21 March 2023 4:16 AM GMT
The Delhi High Court has directed that the name of a Law Officer working with a public sector undertaking be included in the final list of Delhi Higher Judicial Services, 2022 examination after ruling that he fulfils the mandatory requirement of "continuously practicing as an advocate for not less than seven years.”A division bench of Justice Najmi Waziri and Justice Vikas Mahajan...
The Delhi High Court has directed that the name of a Law Officer working with a public sector undertaking be included in the final list of Delhi Higher Judicial Services, 2022 examination after ruling that he fulfils the mandatory requirement of "continuously practicing as an advocate for not less than seven years.”
A division bench of Justice Najmi Waziri and Justice Vikas Mahajan granted relief to Ashish Rastogi who challenged the final result notice of the examination dated November 10, 2022, insofar as it rejected his candidature for appointment to DHJS.
Rastogi was working as a Law Officer with the Steel Authority of India (SAIL) since 2010. He graduated in 2010 and got enrolled with the Bar Council of Uttar Pradesh in May that year.
It was Rastogi’s case that after his appointment with SAIL as Jr. Manager (Law), he started appearing and pleading on behalf of the PSU before various courts, tribunals and quasi-judicial fora. He also cleared the All-India Bar Examination in March, 2011, and was awarded a Certificate of Practice by the Bar Council of India.
Rastogi scored a total of 623.5 marks out of 1000 marks in the DHJS 2022 examination and was amongst the 44 candidates shortlisted for interview. It was his case that while he ought to have been ranked 17th in the final list, the same was not done.
The High Court’s administration contended that Rastogi failed to place on record any documentary evidence to the effect that he was engaged by his employer predominately in the capacity to plead as an advocate in courts and Tribunals on employer’s behalf.
Relying on various judgments which dealt with the issue of seven years of continuous practice as an advocate or a pleader immediately preceding the recruitment exercise, the bench observed that Rastogi’s duties were predominantly of an advocate.
The court noted that Rastogi appeared substantively as an advocate for his employer in cases or had been an assisting counsel and that his nomenclature of Law Officer would not make any difference to his predominant work of acting or pleading as an advocate.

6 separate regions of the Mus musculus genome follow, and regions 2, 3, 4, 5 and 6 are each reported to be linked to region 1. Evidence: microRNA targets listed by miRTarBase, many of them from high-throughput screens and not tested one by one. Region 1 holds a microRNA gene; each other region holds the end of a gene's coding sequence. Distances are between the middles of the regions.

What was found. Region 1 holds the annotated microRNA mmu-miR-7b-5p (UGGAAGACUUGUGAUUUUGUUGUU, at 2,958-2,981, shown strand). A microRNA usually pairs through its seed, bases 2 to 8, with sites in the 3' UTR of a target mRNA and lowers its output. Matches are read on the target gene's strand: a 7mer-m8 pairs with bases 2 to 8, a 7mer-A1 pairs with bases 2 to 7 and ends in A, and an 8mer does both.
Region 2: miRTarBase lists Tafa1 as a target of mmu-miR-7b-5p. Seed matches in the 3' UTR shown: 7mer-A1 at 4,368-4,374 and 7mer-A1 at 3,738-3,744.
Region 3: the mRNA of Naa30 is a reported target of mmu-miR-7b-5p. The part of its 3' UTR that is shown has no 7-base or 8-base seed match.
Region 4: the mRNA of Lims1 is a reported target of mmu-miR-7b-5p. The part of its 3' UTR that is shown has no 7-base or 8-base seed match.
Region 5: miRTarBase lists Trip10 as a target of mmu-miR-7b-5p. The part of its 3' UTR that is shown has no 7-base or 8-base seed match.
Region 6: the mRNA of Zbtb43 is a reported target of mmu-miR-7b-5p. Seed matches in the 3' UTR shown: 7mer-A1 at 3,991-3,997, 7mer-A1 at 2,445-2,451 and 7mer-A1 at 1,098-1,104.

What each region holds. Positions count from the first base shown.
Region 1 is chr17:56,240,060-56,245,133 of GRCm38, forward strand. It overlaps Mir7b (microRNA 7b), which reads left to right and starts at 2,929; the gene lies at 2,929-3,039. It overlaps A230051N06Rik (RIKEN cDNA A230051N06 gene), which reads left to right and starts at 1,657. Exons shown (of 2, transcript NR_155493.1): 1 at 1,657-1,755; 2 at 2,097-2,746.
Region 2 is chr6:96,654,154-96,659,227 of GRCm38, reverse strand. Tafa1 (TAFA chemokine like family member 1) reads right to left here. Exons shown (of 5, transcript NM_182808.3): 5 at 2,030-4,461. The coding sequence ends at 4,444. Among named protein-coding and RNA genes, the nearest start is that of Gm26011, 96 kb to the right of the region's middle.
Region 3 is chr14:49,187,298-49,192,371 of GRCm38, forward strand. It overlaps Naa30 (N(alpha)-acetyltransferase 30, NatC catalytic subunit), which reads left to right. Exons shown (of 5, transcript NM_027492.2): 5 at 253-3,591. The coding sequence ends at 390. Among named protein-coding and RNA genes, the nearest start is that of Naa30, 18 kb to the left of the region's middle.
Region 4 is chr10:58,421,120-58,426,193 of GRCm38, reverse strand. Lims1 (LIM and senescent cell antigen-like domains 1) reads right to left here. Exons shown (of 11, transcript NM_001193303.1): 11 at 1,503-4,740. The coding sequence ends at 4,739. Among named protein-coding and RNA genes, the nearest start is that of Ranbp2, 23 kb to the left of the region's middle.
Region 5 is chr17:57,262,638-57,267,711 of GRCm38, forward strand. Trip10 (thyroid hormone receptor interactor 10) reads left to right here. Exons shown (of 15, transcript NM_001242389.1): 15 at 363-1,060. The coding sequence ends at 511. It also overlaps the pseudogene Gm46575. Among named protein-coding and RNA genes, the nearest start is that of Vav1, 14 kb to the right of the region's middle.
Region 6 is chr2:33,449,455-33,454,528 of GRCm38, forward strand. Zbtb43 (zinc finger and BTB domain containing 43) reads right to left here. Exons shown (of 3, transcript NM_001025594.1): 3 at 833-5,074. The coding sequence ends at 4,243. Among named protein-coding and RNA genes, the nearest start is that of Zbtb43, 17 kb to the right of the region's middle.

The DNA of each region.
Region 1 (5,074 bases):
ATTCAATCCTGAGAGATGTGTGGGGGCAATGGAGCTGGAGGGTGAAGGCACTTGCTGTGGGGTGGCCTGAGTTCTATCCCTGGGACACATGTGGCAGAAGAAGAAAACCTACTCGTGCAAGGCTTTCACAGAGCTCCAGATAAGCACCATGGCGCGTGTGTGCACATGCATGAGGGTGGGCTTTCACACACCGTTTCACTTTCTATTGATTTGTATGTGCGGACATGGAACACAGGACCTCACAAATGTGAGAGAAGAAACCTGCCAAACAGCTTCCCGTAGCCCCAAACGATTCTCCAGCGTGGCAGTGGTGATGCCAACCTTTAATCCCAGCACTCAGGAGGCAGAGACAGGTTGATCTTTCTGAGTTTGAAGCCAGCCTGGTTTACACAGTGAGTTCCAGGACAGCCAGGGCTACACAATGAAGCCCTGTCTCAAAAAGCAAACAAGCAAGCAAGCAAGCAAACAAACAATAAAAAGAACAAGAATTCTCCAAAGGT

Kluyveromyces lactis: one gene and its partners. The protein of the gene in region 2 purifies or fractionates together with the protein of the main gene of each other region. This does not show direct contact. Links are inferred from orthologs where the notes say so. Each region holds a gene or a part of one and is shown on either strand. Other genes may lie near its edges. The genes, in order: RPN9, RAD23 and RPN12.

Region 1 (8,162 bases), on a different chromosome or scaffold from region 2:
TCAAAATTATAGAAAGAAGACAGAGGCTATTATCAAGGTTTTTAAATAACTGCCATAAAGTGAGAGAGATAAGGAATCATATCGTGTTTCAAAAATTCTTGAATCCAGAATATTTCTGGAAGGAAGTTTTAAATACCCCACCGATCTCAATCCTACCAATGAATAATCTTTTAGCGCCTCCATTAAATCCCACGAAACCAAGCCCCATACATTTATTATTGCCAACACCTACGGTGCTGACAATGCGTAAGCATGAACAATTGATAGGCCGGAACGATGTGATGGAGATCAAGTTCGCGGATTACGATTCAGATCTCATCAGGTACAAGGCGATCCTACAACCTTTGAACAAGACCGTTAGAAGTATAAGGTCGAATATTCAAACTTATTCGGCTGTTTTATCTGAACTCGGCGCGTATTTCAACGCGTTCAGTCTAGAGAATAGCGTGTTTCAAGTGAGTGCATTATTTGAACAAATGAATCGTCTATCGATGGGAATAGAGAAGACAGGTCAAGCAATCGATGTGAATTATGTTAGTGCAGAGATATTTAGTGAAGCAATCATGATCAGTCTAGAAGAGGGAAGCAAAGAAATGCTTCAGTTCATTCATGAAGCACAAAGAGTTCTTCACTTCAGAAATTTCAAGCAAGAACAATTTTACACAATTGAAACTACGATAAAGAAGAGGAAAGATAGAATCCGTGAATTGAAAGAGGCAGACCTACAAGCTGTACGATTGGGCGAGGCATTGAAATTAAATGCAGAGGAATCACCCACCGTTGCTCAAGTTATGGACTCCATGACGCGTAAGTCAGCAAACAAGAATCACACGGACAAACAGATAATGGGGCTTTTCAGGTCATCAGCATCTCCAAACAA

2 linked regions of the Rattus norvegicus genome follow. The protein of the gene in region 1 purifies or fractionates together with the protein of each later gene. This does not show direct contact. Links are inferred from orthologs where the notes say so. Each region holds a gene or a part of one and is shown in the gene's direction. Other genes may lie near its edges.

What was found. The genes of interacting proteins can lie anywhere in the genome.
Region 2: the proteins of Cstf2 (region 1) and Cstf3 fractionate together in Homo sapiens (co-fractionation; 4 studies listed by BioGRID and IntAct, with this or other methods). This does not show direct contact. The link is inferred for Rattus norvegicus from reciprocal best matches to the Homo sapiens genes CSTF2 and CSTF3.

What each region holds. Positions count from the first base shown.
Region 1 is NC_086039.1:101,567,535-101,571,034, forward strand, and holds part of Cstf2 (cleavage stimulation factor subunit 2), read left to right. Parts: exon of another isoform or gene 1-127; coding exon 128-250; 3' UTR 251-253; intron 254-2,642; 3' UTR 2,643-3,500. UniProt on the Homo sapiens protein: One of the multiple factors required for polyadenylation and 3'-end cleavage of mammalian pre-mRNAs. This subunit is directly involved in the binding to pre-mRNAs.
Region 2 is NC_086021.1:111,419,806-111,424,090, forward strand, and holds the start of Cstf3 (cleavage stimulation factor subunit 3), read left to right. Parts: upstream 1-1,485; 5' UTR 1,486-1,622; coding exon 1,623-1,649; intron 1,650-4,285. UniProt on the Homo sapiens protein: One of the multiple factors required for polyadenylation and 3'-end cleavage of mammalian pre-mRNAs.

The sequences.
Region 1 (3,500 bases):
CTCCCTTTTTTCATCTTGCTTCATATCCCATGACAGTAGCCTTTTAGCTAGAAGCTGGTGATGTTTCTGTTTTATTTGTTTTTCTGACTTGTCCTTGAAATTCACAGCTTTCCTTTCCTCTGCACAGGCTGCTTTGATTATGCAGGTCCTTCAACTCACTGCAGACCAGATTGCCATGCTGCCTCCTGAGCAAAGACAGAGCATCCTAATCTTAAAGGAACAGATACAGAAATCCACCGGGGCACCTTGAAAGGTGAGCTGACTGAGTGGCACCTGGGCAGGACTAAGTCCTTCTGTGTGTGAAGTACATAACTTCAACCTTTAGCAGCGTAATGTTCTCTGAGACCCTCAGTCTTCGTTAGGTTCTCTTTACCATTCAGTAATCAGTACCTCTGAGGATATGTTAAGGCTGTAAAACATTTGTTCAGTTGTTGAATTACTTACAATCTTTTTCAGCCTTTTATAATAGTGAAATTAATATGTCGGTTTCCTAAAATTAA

Noting further that the Bar Council of Uttar Pradesh recognised and certified Rastogi as an advocate despite his full-time employment with SAIL, the bench said:
“The Bar Council of Uttar Pradesh has duly considered the case of the petitioner as being a Law Officer working with SAIL since July, 2010 and has certified him as a practicing advocate especially in the light of Rule 11 of the Enrolment Rules framed under section 28(2)(d) and section 26 of the Advocates Act, 1961. The residuary exemption clause (vi) under Rules 47 and 11 are identical. The Enrolment Rule 11 and Certificate of Practice as an advocate, has been issued by the State Bar Council. Clearly the Bar Council of Uttar Pradesh has examined and taken a conscious and specific decision that the bar to Rule 11 will not apply to the petitioner.”
Setting aside the rejection of Rastogi’s candidature as notified in the impugned final result notice, the court directed the High Court’s administration to modify the notice by including his name at serial number 17 or higher, in the list of successful candidates.
“In any case, the petitioner is far more meritorious than the last person in the list who has secured only 530.5 marks. Surely, merit would always be preferred and not become a victim to nomenclatures such as Advocate and Law Officer. The amended Final Merit List/Result shall be published within four weeks of receipt of this order,” it said.
Title: ASHISH RASTOGI v. HONBLE HIGH COURT OF DELHI & ANR.
Citation: 2023 LiveLaw (Del) 258
Click Here To Read Order